DIVETT, Thomas (1769-1828), of 52 Wimpole Street, Mdx.

Published in The History of Parliament: the House of Commons 1820-1832, ed. D.R. Fisher, 2009
Available from Cambridge University Press



1820 - 1826
9 July 1827 - 16 July 1828

Family and Education

b. 3 Mar. 1769, o.s. of Thomas Divett, mercer, of West Smithfield, London and Ann, da. of Joseph Sheppard of Wapping, Mdx. m. 20 Feb. 1816, Mary Arnold of Huntingdon,1 s.p. suc. uncle Edward Divett 1794. d. 16 July 1828.

Offices Held


Divett came from a background of Quaker tradesmen. His grandfather and namesake was a London leatherseller, while his father, also Thomas, first appears in a trade directory in 1758 as a mercer in West Smithfield in partnership with his brothers Edward and John. For the crime of being first cousins who had been ‘married by a priest’, Divett’s parents were disowned by their Quaker meeting in February 1766. Their secession was copied by several other members of the family before the turn of the century, and though this Member’s name appears in a Friends’ register of births, there is no evidence that he ever frequented the Society.2 On his father’s death in 1790 Divett entered the family firm with his surviving uncle Edward, from whom he inherited the premises at 57-59 West Smithfield four years later.3

A signatory of the London merchants’ loyal declaration of 1795, Divett gave a plumper for the ministerial candidate at the Middlesex election in 1802.4 That year he extended his business operations to Wiltshire with the purchase of ‘The Hall’ at Bradford-on-Avon, a Jacobean mansion which had belonged to the earls of Kingston. To the chagrin of later architectural historians, Divett used this as a storehouse for a cloth mill which he constructed in the grounds, and allowed the house to fall into disrepair.5 His London premises had expanded to fill five houses by early 1817, when the local parish authorities of St. Bartholomew-the-Great took legal action over his refusal to accept the office of constable. His excuse that he was ‘not liable because he never sleeps in the parish, but at his country home at Pancras’, was deemed unacceptable and he was obliged to pay a fine and legal costs to secure his exemption.6 By 1819 he had vacated his ‘country house’, which was apparently in Kentish Town, for Wimpole Street. His name, which was latterly coupled with his business partners Price and Jackson, appears in the London trade directories until 1821.

At the 1820 general election he was returned unopposed for Gatton, presumably by purchase from its patron Sir Mark Wood†. Described by a radical commentary of 1825 as a ‘frequent attender’, he gave steady support to the Liverpool ministry, but apparently never addressed the House.7 He voted in defence of ministers’ conduct towards Queen Caroline, 6 Feb., and against repeal of the additional malt duty, 3 Apr., and reductions to the duke of Clarence’s grant, 18 June 1821. He divided for Catholic claims, 28 Feb. 1821, 30 Apr. 1822, 1 Mar., 21 Apr., 10 May 1825, pairing on the last two dates. He divided against more extensive tax reductions, 11, 21 Feb., abolition of one of the joint-postmasterships, 13 Mar., inquiry into the lord advocate’s dealings with the Scottish press, 25 June, and repeal of the salt duties, 28 June, and for the government’s bill for the legislative union of Canada, 18 July 1822. He voted against inquiry into the parliamentary franchise, 20 Feb. 1823, reform of Edinburgh’s representation, 13 Apr., and resolutions to curb electoral bribery, 26 May 1826. He was in the majorities against repeal of taxes on houses worth less than £5, 10 Mar., restriction of the sinking fund to surplus revenue, 13 Mar., repeal of the Foreign Enlistment Act, 16 Apr., and inquiry into chancery delays, 5 June 1823. He voted against inquiry into the prosecution of the Methodist missionary John Smith for inciting slave riots in Demerara, 11 June 1824. He divided for the Irish insurrection bill, 14 June 1824, and suppression of the Catholic Association, 25 Feb. 1825. He voted for the duke of Cumberland’s annuity bill, 30 May, 6, 10 June 1825, and the report on the salary of the president of the board of trade, 10 Apr. 1826.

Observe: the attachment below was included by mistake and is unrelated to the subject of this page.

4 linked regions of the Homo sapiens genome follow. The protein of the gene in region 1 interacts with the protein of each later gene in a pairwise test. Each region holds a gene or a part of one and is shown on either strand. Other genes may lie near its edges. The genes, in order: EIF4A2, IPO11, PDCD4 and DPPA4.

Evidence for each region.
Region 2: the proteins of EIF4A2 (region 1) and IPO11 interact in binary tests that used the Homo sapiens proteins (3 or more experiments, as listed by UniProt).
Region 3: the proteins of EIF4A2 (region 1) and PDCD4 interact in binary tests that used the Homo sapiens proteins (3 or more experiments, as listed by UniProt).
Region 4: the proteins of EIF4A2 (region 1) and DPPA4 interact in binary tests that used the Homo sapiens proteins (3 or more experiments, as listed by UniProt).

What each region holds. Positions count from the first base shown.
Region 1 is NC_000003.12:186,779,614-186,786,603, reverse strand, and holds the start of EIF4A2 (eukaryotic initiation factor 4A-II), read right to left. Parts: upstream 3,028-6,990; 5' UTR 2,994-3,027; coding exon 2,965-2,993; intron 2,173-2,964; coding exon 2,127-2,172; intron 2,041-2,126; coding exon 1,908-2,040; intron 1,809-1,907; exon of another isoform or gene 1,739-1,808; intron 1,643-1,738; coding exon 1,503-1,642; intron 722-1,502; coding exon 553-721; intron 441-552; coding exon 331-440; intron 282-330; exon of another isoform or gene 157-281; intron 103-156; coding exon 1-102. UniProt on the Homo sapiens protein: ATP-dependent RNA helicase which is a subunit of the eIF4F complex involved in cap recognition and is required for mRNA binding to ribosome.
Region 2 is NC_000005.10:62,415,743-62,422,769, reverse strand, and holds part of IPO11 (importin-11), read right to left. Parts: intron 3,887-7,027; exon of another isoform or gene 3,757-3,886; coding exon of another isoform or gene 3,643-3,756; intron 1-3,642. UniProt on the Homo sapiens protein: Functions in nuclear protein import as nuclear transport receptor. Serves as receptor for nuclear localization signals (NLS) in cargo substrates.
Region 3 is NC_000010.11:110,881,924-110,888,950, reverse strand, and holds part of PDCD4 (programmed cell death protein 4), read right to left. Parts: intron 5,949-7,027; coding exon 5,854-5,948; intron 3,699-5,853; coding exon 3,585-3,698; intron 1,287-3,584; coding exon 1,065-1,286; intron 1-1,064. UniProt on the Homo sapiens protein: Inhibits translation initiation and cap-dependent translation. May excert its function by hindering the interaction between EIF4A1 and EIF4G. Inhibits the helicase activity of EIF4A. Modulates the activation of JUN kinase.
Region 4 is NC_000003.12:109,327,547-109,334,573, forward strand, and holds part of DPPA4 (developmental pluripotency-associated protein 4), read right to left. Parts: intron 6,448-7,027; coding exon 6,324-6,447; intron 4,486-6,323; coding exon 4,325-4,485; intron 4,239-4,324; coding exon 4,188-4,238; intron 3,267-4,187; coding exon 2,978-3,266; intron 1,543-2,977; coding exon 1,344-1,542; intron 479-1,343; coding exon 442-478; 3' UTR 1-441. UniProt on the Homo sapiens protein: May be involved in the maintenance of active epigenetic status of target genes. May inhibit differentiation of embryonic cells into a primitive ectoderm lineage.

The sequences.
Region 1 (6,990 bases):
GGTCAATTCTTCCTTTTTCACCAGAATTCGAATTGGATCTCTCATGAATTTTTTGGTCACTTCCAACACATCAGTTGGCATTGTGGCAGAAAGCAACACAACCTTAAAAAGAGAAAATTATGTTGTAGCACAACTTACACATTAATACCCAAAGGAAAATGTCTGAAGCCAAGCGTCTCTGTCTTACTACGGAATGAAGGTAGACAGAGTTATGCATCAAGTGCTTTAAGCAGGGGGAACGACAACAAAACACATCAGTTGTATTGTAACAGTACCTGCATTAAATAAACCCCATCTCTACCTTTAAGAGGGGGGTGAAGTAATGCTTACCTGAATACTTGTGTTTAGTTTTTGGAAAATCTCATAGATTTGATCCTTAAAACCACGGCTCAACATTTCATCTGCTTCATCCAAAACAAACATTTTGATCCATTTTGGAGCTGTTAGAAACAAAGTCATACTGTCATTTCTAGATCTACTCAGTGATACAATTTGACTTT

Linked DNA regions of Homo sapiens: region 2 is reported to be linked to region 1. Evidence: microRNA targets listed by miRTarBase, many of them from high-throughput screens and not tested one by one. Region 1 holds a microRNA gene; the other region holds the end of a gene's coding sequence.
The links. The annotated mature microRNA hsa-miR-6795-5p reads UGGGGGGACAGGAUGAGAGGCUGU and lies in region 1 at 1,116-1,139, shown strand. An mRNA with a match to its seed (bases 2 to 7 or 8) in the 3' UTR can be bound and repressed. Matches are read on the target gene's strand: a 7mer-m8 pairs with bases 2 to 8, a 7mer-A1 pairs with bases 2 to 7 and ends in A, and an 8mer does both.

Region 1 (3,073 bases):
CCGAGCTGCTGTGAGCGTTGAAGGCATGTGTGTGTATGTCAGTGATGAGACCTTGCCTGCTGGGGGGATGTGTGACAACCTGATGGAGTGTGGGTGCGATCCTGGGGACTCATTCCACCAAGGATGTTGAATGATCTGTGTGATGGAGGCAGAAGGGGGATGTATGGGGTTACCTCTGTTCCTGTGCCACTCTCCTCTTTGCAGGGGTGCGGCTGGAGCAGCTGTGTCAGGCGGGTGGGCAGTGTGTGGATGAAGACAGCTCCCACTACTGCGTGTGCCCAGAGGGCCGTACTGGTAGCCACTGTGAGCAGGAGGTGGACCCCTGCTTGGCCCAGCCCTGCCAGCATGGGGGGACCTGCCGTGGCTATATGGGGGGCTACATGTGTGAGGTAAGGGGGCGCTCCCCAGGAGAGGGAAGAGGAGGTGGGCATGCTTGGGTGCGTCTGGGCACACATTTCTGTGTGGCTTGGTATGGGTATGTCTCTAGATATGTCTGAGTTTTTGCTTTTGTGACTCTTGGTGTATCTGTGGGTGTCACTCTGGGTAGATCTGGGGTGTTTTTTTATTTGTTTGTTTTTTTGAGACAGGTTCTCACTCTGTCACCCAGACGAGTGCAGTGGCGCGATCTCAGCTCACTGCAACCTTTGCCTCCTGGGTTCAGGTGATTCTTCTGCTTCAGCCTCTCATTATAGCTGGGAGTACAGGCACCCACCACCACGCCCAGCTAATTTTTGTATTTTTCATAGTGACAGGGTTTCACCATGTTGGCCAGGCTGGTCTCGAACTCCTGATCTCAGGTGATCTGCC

Divett vacated Gatton at the 1826 dissolution, but was soon back in the House on a vacancy for Sir Harry Neale’s* pocket borough of Lymington. He was sworn in, 6 Feb. 1828, but only registered a single vote against Catholic relief, 12 May, before dying at Wimpole Street in July 1828.8 By his will, dated 3 Mar. 1827, he made provision for his wife, who remarried a year later, and left a number of sizable cash bequests, following which his estate was divided between his sisters Maria and Sarah, whose husband, the Rev. John Mackie, had been chaplain to the duke of York. Partial remainder went to the family of his late cousin Edward Divett, who had settled at Bystock, Devon, and whose son and namesake sat as a Liberal for Exeter, 1832-64.9

Ref Volumes: 1820-1832

Authors: Howard Spencer / Philip Salmon


  • 1. The Times, 22 Feb. 1816.
  • 2. Soc. of Friends Lib. London and Mdx. birth reg.; mins. of Peel meeting, vol. 12, pp. 44, 64, 79; vols. 13-15 passim.
  • 3. PROB 11/1245/251.
  • 4. Mdx. Pollbook (1802).
  • 5. Trowbridge Woollen Industry (Wilts. Arch. Soc. vi), passim; W.H. Jones, Bradford on Avon, 52; S.J. Elyard, Some Old Wilts. Houses, 49.
  • 6. GL mss 9983; 3993 (1), vestry minutes.
  • 7. Session of Parl. 1825, p. 460.
  • 8. Gent. Mag. (1828), i. 474.
  • 9. PROB 11/1744/461.